President Lawrence's controversial remarks which so inflamed the Rutgers community and beyond were perceived by many as reflecting theories proposed in the The Bell Curve: Intelligence and Class Structure in American Life by R. J. Herrnstein and C. Murray (1994). Their controversial conjectures linking genetics and performance prompted much discussion, articles and research.
November 11, 1994:
Dr. Francis L. Lawrence, President of Rutgers University, in an address before Camden faculty uses the phrase "genetic hereditary background" to explain low SAT scores for African-Americans.
January 31, 1995:
The Rutgers Council of the AAUP distributes tapes of Lawrence's remarks. Robert Braun breaks the story in the Star-Ledger.
February 1, 1995:
Lawrence issues formal apology. 500 students march through campus and demand his resignation. 700 students gather at the Busch Campus Center to plan action.
February 2, 1995:
Lawrence appears at Newark and New Brunswick campuses and apologizes to students, faculty, and staff. Some students walk out rejecting his apology.
February 5, 1995:
Universitywide Black and Latino Coalition formed at New Brunswick Meeting
February 6, 1995:
Paul Robeson, Jr. requests forgiveness for Lawrence's remarks and asks for calm.
February 7, 1995:
Rutgers vs. U Mass men's basketball game at the Louis Brown Athletic Center disrupted by student protest sit-in, causing suspension of the game.
February 10, 1995:
The Rutgers Board of Governors issues statement of support for University President Lawrence while some students scuffle with police.
February 27, 1995:
Protest rally led by former NAACP head, Benjamin Chavis, held on steps of State House in Trenton calling for Lawrence's resignation.
March 17, 1995:
Lawrence announces creation of a multicultural college-based committee.
April 4, 1995:
Small bomb explodes in an unoccupied basement level of the Mabel Smith Douglass Library on the Douglass College campus. No injuries are reported.
April 5, 1995:
Several bomb threats are received following the Douglass Library blast.
April 7, 1995:
A second bomb placed inside hollowed-out book in Douglass Library is removed without incident.
April 12, 1995:
Students participate in "Day of Outrage" calling for Lawrence's resignation. Protestors disrupt traffic during Route 18 demonstration.
May 12, 1995:
Eleven Rutgers University students charged with disorderly conduct stemming from April 12th protest.
May 21, 1995:
Commencement exercises proceed without incident
May 24, 1995:
Third bomb discovered among books in the Paul Robeson Library on the Rutgers-Camden campus. This is the third time in two months that an explosive device has been planted on Rutgers. The FBI, city and county authorities, and the Rutgers police investigate.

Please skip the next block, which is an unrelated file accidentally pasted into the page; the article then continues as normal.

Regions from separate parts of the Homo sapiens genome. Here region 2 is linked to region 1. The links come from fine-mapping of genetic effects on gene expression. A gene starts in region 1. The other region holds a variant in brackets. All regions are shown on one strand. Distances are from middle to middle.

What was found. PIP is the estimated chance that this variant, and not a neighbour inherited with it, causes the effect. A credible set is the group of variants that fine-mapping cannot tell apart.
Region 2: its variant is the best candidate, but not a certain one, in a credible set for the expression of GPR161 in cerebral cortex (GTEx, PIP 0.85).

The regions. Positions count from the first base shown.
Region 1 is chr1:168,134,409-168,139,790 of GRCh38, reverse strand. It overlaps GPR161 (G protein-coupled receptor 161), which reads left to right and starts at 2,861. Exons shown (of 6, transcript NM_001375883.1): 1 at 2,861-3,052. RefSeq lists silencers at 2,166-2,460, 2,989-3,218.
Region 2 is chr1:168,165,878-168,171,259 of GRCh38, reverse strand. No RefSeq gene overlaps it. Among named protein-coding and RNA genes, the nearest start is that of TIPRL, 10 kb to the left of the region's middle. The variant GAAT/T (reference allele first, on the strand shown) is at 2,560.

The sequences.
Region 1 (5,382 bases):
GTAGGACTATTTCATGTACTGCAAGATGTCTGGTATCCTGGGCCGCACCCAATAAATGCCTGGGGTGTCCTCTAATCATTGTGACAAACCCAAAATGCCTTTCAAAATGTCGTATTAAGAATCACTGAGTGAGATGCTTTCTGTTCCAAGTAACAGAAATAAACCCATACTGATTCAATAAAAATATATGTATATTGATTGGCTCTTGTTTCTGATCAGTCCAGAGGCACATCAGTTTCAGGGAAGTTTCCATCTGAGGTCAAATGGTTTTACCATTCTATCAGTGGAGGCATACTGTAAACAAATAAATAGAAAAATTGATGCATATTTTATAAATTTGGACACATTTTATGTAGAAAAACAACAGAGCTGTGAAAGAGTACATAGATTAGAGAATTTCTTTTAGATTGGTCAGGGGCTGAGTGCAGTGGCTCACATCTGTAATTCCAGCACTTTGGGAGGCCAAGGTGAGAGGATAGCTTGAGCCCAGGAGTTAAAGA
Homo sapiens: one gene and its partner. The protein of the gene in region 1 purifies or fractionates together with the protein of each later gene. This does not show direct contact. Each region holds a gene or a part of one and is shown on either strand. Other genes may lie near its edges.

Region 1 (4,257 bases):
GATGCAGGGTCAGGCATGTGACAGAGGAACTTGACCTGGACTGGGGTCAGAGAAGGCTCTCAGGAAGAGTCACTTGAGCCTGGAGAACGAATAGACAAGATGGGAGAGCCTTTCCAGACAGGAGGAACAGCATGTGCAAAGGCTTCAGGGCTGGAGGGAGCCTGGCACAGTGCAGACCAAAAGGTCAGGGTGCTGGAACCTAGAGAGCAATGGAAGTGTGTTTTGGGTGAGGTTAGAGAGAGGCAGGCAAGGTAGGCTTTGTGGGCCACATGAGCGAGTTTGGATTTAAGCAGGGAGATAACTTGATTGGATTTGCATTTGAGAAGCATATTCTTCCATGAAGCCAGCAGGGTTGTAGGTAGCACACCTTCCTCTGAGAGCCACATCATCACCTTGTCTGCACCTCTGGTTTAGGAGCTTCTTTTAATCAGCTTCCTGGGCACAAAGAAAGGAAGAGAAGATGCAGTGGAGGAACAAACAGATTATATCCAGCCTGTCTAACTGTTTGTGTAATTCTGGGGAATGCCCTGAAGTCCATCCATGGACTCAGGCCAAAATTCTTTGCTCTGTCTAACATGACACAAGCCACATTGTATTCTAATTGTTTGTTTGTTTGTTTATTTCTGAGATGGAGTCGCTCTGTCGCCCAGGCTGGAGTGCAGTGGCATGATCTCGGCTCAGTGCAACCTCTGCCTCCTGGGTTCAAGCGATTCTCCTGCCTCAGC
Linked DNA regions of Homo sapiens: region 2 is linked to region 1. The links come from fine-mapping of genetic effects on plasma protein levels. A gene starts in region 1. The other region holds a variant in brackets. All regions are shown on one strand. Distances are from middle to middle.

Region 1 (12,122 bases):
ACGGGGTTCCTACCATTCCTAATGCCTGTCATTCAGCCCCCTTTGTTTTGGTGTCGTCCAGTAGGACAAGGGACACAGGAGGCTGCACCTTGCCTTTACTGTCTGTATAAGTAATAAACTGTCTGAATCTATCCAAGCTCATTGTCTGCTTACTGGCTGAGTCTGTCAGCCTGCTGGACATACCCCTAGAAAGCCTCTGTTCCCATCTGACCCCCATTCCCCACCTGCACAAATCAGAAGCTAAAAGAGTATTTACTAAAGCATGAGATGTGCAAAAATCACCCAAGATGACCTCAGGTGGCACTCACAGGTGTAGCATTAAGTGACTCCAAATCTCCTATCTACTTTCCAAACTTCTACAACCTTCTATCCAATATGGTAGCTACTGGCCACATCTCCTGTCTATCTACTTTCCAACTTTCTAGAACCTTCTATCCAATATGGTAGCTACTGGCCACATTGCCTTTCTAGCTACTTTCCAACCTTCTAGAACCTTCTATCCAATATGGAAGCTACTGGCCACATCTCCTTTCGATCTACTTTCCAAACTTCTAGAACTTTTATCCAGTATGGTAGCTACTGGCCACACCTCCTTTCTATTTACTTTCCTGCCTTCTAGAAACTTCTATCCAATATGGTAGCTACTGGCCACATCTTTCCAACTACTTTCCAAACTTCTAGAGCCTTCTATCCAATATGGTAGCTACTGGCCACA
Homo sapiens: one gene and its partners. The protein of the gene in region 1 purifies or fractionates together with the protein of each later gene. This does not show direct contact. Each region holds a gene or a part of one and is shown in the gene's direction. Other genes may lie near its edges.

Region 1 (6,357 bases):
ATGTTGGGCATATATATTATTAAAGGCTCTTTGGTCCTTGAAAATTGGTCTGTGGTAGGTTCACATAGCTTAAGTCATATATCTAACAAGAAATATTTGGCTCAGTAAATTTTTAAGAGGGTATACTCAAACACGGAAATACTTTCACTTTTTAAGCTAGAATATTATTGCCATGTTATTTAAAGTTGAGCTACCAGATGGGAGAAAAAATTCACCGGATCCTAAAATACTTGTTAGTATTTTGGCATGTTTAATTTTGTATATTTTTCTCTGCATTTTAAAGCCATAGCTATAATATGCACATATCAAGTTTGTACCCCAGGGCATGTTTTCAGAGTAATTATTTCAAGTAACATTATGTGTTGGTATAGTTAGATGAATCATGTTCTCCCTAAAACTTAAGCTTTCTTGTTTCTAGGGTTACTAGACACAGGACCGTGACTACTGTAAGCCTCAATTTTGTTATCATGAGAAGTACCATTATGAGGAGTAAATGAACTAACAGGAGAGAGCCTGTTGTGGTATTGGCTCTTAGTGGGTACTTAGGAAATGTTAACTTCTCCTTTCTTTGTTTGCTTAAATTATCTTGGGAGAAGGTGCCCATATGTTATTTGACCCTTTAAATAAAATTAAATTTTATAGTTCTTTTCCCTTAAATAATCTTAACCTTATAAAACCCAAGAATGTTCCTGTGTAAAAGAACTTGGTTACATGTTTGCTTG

June 9, 1995:
Board of Governors adopts the Multicultural Blueprint, an outline of a diversity program submitted by Lawrence to ease tensions around the university.
NAACP calls for Lawrence's resignation.
September 18, 1995:
Board of Governors issue statement of support for Lawrence in response to faculty petition calling for his removal.
February 29, 1996:
Trial begins for three students for charges stemming from April 12, 1995 protest.
From the guide to the Guide to the Walton R. Johnson Papers, 1949-2001, bulk 1995-1999, (Rutgers University. Special Collections and University Archives)
|creatorOf||Johnson, Walton R. The Walton R. Johnson papers, 1949-2001 ; 1995-1999 (bulk).||Rutgers University|
|creatorOf||Guide to the Walton R. Johnson Papers, 1949-2001, bulk 1995-1999||Rutgers University. Special Collections and University Archives.|
|associatedWith||American Association of University Professors.||corporateBody|
|associatedWith||Asbury Park Press.||corporateBody|
|associatedWith||Chavis, Ben, 1948-||person|
|associatedWith||Jefferson, Thomas, 1743-1826.||person|
|associatedWith||Lawrence, Francis L.||person|
|associatedWith||Lawrence, Francis L.||person|
|associatedWith||Lee, Wen Ho||person|
|associatedWith||Lee, Wen Ho.||person|
|associatedWith||New Jersey Public Interest Research Group.||corporateBody|
|associatedWith||New York Times||corporateBody|
|associatedWith||New York Times Company.||corporateBody|
|associatedWith||Robeson, Paul, 1898-1976.||person|
|associatedWith||Thomas, Clarence, 1948-||person|
|associatedWith||United States. Federal Bureau of Investigation.||corporateBody|
|associatedWith||Whitman, Christine Todd||person|
|associatedWith||Whitman, Christine Todd.||person|
|Place Name||Admin Code||Country|
|New Jersey--New Brunswick|
|Stereotype (Psychology)in mass media|
|Discimination in justice administration|
|Racial profiling in law enforcement|
|Stereotypes (Social psychology)|
|Universities and colleges--New Jersey--Admission Statistics|
|Universities and colleges--Entrance examinations|
|College students--Political activity|
|Universities and colleges--Admission Statistics|
|SAT (Educational test)|
|Discrimination in law enforcement|
|Discrimination in higher education|
|Discrimination in justice administration|
|Campus violence--New Jersey--New Brunswick|
|African American college students|
|Stereotypes (Social psychology) in mass media|